FARMERS'HOTEL.This hotel still stands at the south west corner of Mt Alexander Rd and Buckley St,Essendon,not far from the station. It was established by Peter Pitches, after whom Pitches St just to the south was named.Later it was owned under the name of the Farmers' Arms Hotel by William Chadwick, an early licensee of the Broadmeadows Hotel (near the bridge in today's Westmeadows)who ran it for a decade before moving to Benalla and building a hotel of the same name there. (Victoria and Its Metropolis, and two Benalla histories kindly lent to me by former Essendon Mayor, Dorothy Fullarton, while I was researching Ardmillan Rd, Moonee Ponds.)


Provisional Directors :
P. Phelan, Esq., M.L.A., Chairman. Partner with Owen Connor as a spirit merchant and land speculator (such as in the parish of Yangardook), Patrick Phelan was a member for West Bourke who lost his seat in parliament and "Spring Park" (Melway 15 G8)due to insolvency. (See KEILOR PIONEERS:DEAD MEN DO TELL TALES, Angela Evans.)

Chas. Bradshaw, Esq. A grantee in Hawstead, between Glass St and Woodland St, Essendon, and speculator in a portion of what became Temperance Township in Ascot Vale West (site of John Wren's racecourse, Volume 36 folio 306), Charlesand his(brother?) became insolvent too.

A parish map describes this triangle as 3, no section. It should really be section 3, no allotment number. William Fletcher also received grants for the land between Maribyrnong Rd and Gladstone St, running east from Scotia St to the Moonee Ponds Creek.
In 1853 Andrew Binns bought 6 acres (including the Racecourse Hotel site and extending almost to Duncan St) from Fletcher. He was forced to sell it to Stephen Tully the following year because of money he owed. [10 247, 26 243]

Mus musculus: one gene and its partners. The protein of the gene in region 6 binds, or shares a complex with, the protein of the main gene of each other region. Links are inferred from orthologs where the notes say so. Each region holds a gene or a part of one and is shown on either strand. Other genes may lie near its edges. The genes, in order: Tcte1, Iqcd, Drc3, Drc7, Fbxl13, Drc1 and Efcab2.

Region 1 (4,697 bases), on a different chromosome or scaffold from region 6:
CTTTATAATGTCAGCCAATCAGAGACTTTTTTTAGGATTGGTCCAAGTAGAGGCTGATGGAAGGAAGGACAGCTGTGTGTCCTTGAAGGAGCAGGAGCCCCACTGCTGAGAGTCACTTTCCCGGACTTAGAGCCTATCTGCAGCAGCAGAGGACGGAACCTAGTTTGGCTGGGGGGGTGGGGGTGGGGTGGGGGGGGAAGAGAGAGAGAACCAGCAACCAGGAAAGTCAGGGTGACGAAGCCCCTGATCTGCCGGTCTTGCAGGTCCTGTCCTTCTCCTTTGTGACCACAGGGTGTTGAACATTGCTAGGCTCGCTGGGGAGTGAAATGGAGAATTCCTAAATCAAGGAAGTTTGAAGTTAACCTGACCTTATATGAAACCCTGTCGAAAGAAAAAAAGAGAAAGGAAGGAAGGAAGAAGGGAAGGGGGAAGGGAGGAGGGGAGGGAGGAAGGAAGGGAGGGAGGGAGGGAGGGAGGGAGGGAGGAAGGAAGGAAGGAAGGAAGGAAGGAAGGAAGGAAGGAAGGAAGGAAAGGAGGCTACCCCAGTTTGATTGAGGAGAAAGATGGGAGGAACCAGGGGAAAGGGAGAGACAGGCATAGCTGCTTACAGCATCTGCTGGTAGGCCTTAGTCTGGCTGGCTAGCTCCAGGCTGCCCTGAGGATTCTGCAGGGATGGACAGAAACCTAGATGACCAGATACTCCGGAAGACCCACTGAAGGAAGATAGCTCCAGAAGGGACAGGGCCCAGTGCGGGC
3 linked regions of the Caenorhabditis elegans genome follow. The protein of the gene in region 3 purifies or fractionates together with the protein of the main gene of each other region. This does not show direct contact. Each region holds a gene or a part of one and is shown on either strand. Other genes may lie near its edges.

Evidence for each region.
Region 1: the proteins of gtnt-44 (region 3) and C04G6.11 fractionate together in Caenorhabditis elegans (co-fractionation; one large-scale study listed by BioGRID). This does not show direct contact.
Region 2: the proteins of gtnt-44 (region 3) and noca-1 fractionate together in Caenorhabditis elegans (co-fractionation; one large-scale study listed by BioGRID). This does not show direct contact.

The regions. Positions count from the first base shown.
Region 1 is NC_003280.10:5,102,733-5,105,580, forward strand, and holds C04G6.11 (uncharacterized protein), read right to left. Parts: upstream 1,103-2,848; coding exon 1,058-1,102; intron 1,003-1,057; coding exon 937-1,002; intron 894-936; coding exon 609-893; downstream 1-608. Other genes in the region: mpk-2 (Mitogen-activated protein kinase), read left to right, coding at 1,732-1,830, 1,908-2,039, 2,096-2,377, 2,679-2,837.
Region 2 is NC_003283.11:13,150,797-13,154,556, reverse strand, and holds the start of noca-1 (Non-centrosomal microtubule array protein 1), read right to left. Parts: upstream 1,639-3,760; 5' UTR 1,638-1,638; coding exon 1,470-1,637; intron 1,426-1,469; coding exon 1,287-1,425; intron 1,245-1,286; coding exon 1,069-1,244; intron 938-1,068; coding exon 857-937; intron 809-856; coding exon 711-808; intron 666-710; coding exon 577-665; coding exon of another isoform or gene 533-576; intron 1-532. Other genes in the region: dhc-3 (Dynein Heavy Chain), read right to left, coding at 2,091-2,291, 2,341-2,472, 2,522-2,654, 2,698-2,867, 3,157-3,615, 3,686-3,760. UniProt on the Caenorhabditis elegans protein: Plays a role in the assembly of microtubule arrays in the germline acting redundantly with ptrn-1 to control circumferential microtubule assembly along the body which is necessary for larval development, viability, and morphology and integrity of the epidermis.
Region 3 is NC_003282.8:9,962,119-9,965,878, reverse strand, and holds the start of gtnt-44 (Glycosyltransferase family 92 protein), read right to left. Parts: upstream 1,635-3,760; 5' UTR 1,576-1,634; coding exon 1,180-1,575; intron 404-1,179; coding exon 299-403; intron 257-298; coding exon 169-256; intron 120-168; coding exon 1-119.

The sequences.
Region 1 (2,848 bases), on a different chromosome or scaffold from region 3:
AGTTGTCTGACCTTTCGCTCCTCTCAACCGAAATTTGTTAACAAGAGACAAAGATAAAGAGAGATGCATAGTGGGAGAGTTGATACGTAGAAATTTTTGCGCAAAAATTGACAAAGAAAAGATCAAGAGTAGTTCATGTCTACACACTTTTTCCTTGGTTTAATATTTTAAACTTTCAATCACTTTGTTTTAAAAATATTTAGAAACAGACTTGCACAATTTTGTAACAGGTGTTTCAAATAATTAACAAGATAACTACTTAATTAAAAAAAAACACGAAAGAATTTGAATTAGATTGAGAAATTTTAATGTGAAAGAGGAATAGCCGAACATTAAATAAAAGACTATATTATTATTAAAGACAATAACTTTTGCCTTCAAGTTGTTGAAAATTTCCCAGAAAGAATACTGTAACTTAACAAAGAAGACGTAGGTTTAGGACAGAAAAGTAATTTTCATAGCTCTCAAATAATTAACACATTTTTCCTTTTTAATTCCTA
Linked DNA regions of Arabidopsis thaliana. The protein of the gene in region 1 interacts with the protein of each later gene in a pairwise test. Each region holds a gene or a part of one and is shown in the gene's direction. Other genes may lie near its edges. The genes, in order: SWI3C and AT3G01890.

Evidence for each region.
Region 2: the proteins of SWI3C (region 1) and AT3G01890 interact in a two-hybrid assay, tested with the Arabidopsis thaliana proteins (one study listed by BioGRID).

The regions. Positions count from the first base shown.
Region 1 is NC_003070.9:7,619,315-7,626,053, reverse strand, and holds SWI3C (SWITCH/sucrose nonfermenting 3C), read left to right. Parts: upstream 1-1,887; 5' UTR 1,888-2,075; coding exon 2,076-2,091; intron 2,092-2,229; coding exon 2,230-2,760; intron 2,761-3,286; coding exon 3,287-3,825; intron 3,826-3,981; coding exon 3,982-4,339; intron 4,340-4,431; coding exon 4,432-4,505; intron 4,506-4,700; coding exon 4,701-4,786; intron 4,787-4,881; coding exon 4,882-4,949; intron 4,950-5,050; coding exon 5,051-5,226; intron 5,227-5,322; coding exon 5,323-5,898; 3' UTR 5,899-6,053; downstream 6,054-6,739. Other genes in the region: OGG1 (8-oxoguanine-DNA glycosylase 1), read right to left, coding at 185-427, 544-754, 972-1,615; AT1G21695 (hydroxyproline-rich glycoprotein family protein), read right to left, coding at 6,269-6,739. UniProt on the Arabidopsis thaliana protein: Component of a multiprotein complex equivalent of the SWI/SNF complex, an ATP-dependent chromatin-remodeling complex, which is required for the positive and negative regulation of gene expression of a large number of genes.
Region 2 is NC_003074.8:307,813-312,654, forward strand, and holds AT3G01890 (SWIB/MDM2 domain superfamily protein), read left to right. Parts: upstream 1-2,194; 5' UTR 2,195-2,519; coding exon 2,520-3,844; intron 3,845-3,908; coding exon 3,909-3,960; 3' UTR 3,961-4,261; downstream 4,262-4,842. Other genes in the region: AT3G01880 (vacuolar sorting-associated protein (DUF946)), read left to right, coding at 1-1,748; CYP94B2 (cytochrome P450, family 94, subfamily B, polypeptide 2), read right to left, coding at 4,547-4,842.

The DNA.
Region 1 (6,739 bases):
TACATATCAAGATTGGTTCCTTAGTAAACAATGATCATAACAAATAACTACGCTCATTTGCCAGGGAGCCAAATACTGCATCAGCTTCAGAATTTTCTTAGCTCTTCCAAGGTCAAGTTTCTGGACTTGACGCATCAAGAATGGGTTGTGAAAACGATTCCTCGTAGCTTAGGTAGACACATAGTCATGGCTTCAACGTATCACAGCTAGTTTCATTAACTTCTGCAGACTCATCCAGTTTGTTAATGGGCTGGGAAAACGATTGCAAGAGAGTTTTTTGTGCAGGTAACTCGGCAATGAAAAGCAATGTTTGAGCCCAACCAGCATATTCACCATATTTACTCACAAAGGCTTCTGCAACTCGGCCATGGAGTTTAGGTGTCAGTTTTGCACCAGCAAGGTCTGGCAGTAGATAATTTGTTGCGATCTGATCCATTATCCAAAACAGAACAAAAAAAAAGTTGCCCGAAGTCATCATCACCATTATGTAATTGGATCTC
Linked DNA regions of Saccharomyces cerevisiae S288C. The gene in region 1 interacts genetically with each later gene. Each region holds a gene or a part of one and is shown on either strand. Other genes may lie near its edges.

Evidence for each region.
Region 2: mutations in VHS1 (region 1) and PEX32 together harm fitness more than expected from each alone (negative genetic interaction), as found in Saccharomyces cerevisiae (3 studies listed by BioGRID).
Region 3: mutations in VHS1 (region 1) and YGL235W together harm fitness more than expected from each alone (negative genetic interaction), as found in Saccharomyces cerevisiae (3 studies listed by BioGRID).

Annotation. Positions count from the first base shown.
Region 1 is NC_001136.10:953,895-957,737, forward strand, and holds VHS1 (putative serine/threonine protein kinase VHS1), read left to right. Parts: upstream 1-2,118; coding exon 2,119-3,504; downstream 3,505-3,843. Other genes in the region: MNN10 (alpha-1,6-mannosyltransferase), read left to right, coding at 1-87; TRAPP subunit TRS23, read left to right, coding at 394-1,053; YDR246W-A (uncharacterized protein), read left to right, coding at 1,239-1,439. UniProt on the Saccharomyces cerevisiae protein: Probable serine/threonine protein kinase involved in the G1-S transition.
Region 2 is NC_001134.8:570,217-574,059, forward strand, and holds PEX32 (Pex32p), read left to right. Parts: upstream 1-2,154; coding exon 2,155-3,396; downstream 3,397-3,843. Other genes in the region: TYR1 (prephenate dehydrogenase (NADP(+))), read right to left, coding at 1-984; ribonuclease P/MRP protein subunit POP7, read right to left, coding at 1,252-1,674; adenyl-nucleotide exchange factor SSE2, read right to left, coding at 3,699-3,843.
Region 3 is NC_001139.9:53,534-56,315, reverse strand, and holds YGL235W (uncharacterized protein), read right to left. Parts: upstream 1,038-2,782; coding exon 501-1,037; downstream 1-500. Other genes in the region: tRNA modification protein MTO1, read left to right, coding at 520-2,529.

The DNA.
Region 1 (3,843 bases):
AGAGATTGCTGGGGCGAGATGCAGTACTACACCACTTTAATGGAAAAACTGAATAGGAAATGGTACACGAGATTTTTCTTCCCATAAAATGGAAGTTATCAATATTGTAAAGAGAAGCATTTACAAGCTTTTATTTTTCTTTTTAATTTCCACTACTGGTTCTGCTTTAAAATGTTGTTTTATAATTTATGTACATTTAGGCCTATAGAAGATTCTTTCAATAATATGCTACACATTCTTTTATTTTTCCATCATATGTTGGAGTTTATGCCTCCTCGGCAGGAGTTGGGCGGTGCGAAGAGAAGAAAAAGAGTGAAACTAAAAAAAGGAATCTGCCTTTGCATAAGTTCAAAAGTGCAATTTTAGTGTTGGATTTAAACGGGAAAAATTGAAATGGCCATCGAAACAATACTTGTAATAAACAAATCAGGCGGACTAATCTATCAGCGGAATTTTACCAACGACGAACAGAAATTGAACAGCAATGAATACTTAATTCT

In 1854, The Bradshaws and Charles Mossman bought 10 acres each at the north east corner, with Milton St indicating the boundary between the two blocks. [13 188, 27 349]
On 30-8-1855, Watson, Wight and Jennings (owners of allotments 21 and 20 at Kensington) paid L.20 691/5/- for the 218 acres 31 perches that remained after theyd sold 79 acres, on the first of May, to the Bradshaws, whose payment was made directly to Fletcher as the.Kensington trios part payment for their 218 acres. Part of the deal was that a road be reserved around the Bradshaws 79 acres. This was the origin of Union Rd, which was not a Government road; the road approximating the course of Francis St, to be called Division Rd, was never built.
Also in 1855, Joseph and Charles Bradshaw partitioned their 79 acres with Joseph taking the part north of a line indicated by Station St (except for the two 10 acre blocks.)
Charles sold 5 acres covering the middle third of the block between Roxburgh and St Leonard Sts to James Butchart, who reconveyed it to Charles at the end of 1859. This was probably Thomas Bruntons land later on. Charles mortgaged the rest of his southern portion to William Hoffman.